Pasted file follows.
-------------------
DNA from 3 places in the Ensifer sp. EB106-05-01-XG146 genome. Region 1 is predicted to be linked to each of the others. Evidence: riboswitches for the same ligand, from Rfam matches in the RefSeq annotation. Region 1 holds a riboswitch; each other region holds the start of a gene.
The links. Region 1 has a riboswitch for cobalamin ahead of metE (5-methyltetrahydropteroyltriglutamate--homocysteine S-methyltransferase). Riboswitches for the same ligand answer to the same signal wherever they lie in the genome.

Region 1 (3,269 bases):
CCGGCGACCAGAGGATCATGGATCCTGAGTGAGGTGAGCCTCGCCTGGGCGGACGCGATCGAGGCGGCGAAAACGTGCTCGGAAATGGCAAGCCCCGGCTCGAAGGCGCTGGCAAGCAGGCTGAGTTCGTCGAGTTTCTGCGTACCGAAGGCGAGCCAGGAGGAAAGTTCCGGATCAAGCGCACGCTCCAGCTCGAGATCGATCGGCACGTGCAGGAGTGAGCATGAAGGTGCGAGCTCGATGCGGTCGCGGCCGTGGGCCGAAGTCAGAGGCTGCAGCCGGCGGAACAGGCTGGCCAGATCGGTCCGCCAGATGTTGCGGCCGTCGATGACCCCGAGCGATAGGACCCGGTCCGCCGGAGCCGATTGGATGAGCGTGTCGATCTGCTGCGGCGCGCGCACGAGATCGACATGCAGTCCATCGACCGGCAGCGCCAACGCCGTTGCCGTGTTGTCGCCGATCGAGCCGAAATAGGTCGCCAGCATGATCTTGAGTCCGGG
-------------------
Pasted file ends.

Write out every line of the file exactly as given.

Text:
DNA from 3 places in the Ensifer sp. EB106-05-01-XG146 genome. Region 1 is predicted to be linked to each of the others. Evidence: riboswitches for the same ligand, from Rfam matches in the RefSeq annotation. Region 1 holds a riboswitch; each other region holds the start of a gene.
The links. Region 1 has a riboswitch for cobalamin ahead of metE (5-methyltetrahydropteroyltriglutamate--homocysteine S-methyltransferase). Riboswitches for the same ligand answer to the same signal wherever they lie in the genome.

Region 1 (3,269 bases):
CCGGCGACCAGAGGATCATGGATCCTGAGTGAGGTGAGCCTCGCCTGGGCGGACGCGATCGAGGCGGCGAAAACGTGCTCGGAAATGGCAAGCCCCGGCTCGAAGGCGCTGGCAAGCAGGCTGAGTTCGTCGAGTTTCTGCGTACCGAAGGCGAGCCAGGAGGAAAGTTCCGGATCAAGCGCACGCTCCAGCTCGAGATCGATCGGCACGTGCAGGAGTGAGCATGAAGGTGCGAGCTCGATGCGGTCGCGGCCGTGGGCCGAAGTCAGAGGCTGCAGCCGGCGGAACAGGCTGGCCAGATCGGTCCGCCAGATGTTGCGGCCGTCGATGACCCCGAGCGATAGGACCCGGTCCGCCGGAGCCGATTGGATGAGCGTGTCGATCTGCTGCGGCGCGCGCACGAGATCGACATGCAGTCCATCGACCGGCAGCGCCAACGCCGTTGCCGTGTTGTCGCCGATCGAGCCGAAATAGGTCGCCAGCATGATCTTGAGTCCGGG